The Ticket

Newt Gingrich’s Iowa campaign office gets a telephone one month before the caucus

Chris Moody
The Ticket

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Newt Gingrich in 1996 (AP).

URBANDALE, IOWA-- They're not even plugged in yet, but the phones for Newt Gingrich's Iowa campaign office finally arrived on Tuesday, exactly one month before the state's caucuses.

After topping several polls in the state, Gingrich opened an official campaign office here just a few days ago. So far, the staff of seven, who are corralling volunteers across the country to make calls and knock on doors--one came from as far as San Diego, Calif.--have conducted their business online or on their cell phones. Although Gingrich has made several trips through the state, his organization in Iowa has been lackluster compared to several rival campaigns, which have focused on their Hawkeye ground game for months.

"Newt's been a strong proponent of leaner-faster-better-stronger for a very long time," Iowa campaign spokeswoman Katie Koberg told Yahoo News when asked why it had taken this long to open shop in the state holding the first caucus of the election cycle. Koberg returned to the campaign recently after quitting Gingrich's team in June (along with 15 other staffers).  "Until there's a strong need for something, he's been building, he's been working, he's been providing solutions," she said. "And now we're at a point where part of the solution to get him to be the Republican nominee is to have an office and a full-time staff here."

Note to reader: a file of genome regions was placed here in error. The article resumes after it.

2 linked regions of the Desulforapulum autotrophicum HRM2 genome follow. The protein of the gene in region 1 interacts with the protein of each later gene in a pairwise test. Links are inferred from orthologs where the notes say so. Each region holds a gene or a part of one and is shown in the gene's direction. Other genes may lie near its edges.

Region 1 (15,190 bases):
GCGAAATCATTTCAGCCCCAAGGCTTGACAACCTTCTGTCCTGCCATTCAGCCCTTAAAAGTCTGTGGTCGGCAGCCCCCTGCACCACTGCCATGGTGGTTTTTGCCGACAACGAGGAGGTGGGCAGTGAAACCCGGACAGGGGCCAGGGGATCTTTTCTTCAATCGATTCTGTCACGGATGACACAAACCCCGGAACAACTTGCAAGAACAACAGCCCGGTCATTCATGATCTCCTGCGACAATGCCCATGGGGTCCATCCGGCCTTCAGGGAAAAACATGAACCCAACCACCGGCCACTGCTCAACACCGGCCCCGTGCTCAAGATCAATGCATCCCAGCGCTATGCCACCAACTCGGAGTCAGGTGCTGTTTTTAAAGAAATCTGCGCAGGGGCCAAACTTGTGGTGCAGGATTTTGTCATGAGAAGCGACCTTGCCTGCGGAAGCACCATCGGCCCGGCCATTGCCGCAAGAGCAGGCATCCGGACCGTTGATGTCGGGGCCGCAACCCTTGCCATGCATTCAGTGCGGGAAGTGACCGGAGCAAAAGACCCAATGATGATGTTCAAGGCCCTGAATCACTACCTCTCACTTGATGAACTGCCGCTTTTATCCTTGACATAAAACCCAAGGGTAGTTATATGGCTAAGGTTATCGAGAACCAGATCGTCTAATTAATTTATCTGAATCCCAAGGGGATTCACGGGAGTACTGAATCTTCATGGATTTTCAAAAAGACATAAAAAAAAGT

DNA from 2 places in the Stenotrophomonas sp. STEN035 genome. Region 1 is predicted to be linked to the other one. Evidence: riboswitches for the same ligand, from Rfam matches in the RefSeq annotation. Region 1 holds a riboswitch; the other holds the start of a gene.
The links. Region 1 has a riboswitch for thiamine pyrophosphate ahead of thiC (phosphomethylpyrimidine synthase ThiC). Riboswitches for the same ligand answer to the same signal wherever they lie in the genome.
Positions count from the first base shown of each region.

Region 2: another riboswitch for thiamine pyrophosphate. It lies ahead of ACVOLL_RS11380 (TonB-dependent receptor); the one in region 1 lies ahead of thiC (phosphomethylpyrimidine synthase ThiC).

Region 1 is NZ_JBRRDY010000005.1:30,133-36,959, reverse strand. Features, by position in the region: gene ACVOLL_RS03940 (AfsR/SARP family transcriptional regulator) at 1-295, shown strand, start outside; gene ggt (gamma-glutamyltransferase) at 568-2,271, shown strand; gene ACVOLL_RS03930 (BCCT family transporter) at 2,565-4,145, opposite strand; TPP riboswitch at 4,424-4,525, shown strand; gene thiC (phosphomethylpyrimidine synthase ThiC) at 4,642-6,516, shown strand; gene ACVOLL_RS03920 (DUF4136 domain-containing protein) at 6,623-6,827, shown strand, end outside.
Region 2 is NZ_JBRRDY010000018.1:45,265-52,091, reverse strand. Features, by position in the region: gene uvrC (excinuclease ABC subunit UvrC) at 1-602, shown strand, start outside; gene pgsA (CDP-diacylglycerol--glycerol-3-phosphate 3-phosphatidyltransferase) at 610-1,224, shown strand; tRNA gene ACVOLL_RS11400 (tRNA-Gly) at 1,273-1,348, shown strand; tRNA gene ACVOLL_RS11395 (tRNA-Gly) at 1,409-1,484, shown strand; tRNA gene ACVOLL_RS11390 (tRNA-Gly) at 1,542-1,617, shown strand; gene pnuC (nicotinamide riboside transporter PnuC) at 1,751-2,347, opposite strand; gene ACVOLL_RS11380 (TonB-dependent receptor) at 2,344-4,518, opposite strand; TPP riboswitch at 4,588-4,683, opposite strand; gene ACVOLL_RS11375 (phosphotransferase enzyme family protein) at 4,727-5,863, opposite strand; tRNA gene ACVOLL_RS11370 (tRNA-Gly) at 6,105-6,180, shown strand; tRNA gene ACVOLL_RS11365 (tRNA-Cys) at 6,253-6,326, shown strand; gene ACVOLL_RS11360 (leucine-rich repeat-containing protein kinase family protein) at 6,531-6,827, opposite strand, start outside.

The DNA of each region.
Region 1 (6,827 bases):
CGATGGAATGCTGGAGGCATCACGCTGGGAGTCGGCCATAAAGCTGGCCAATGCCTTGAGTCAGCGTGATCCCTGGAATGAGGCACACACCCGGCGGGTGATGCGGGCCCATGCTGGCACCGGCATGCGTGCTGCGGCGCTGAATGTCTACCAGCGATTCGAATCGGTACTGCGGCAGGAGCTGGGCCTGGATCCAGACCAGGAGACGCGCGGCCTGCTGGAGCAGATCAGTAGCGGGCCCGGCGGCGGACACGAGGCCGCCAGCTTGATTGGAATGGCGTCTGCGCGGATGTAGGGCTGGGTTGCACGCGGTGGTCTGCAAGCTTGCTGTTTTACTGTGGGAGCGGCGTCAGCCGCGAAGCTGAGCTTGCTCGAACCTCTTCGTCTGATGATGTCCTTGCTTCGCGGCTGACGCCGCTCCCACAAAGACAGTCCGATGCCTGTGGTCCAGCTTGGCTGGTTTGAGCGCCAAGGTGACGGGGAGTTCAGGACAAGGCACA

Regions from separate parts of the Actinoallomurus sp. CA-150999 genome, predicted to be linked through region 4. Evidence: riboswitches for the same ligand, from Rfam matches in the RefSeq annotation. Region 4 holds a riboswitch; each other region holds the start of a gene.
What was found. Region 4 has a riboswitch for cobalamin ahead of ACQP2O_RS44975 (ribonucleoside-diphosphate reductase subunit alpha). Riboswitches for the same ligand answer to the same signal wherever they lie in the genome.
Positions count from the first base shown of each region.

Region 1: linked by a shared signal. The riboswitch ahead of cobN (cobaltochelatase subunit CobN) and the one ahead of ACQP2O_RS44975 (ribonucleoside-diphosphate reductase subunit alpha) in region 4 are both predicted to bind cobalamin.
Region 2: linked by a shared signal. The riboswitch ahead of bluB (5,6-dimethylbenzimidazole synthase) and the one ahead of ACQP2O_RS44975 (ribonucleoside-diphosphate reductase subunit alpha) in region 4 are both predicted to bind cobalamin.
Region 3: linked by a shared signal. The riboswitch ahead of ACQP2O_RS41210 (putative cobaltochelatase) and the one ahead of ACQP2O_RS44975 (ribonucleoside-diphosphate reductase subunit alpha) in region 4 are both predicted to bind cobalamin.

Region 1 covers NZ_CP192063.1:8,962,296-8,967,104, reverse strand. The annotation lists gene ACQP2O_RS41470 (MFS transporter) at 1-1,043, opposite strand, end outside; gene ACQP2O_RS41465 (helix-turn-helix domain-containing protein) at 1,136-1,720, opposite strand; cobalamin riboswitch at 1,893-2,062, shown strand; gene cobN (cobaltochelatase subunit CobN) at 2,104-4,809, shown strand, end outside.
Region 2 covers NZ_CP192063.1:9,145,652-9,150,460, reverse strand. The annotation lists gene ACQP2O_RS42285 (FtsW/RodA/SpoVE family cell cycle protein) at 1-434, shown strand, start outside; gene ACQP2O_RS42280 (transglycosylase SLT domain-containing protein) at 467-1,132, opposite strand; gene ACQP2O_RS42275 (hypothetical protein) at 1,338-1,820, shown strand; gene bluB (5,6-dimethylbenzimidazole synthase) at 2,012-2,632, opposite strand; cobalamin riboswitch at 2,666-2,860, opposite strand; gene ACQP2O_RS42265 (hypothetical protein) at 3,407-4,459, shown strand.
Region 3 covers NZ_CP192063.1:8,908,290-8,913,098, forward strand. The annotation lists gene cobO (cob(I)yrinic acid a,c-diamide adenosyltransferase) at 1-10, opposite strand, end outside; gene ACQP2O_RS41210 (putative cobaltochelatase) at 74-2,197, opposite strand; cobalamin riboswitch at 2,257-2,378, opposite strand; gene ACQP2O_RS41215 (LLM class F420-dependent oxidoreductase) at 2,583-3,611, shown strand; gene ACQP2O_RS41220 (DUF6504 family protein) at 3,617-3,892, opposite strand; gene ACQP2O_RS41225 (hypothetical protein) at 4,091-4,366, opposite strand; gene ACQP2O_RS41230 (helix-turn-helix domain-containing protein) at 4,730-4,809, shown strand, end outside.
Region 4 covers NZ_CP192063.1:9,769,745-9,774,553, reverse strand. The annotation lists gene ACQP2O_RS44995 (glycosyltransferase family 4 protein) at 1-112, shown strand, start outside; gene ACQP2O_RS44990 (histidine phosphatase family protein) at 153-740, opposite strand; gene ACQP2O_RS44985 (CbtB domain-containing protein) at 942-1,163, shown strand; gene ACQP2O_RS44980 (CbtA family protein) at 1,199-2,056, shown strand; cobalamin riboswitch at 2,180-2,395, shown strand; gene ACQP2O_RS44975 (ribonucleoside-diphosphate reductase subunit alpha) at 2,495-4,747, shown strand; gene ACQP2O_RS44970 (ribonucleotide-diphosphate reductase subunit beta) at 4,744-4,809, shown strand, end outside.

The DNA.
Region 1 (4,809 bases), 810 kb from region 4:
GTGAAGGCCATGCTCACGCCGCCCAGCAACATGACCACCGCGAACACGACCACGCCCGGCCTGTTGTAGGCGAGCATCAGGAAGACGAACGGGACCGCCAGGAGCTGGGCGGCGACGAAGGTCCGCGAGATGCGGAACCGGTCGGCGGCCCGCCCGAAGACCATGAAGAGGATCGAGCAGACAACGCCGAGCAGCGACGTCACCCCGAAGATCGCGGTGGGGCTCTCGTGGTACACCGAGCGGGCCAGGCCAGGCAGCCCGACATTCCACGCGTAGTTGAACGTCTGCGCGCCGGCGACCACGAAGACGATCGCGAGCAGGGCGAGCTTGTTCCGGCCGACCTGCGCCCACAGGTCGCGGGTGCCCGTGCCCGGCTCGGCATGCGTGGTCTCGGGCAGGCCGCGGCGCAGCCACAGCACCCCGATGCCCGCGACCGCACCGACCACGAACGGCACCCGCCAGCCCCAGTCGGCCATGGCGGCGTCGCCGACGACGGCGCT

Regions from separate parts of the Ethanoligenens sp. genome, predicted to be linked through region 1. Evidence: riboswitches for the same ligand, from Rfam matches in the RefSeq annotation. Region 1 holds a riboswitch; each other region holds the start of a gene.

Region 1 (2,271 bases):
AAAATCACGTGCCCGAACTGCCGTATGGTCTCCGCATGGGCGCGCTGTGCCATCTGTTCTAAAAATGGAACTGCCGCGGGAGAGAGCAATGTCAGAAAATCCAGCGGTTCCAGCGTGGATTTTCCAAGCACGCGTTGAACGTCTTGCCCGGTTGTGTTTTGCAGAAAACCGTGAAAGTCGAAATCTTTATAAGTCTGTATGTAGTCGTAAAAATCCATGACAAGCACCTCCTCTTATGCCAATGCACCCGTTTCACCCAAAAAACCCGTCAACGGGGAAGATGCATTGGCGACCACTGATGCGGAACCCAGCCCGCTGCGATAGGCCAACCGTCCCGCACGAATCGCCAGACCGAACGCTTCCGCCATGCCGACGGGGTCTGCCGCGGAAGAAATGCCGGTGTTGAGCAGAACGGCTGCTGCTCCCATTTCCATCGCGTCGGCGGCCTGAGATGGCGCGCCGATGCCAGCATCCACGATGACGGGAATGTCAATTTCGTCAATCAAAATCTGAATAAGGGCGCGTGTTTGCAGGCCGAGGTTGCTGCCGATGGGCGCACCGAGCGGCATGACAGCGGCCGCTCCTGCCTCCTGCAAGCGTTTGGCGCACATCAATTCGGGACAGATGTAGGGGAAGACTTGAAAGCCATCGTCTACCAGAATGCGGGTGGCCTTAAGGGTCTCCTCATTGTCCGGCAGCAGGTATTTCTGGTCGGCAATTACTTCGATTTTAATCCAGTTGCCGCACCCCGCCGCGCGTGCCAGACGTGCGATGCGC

The new office, located just a few miles northwest of downtown Des Moines, is still largely empty. Volunteers only recently set up tables and chairs in the common area, and a receptionist greets callers from a card table near the door.

There's a Christmas tree at the entrance, poinsettias on every table and a copy machine that sits alone in a far corner. On a side wall rests an old Iowa map brought in from a campaign hand who worked for George W. Bush's team in 1999-2000. It still has a "Bush-Cheney" sticker on it and markings from the campaign.

In another corner, three young children, one son and two daughters of campaign volunteer Sondra Ziegler, sit quietly making posters for voting precincts. Ziegler, a home school mom who traveled to Iowa from Lubbock, Tex., with her kids and mother, is preparing a red tablecloth to decorate the tables that will soon be filled with chattering phone-banking volunteers.

"I just felt that this was so important that I wanted to get up here and help in any way I could," Ziegler says, folding up the fabric. "I heard he was behind in his ground game and he didn't have the fundraising early on that some of the other candidates did. ... I'm as shocked as anybody that he's able to be in a position of possibly winning this thing. It's exciting. I couldn't rest until I got here."

Ziegler's very popular in the office, and for an important reason: When she noticed the office didn't have a coffee machine, she marched over to the store and bought one.

"I can't volunteer without coffee," she says. "I just went to Target and got it."

Immediately, a head pops over a cubicle across the room.

"You bought a coffee machine?" a woman shouts across the room. "You are the best volunteer ever!"

And now, armed with java and telephones, Gingrich's official campaign organization in Iowa can really begin.

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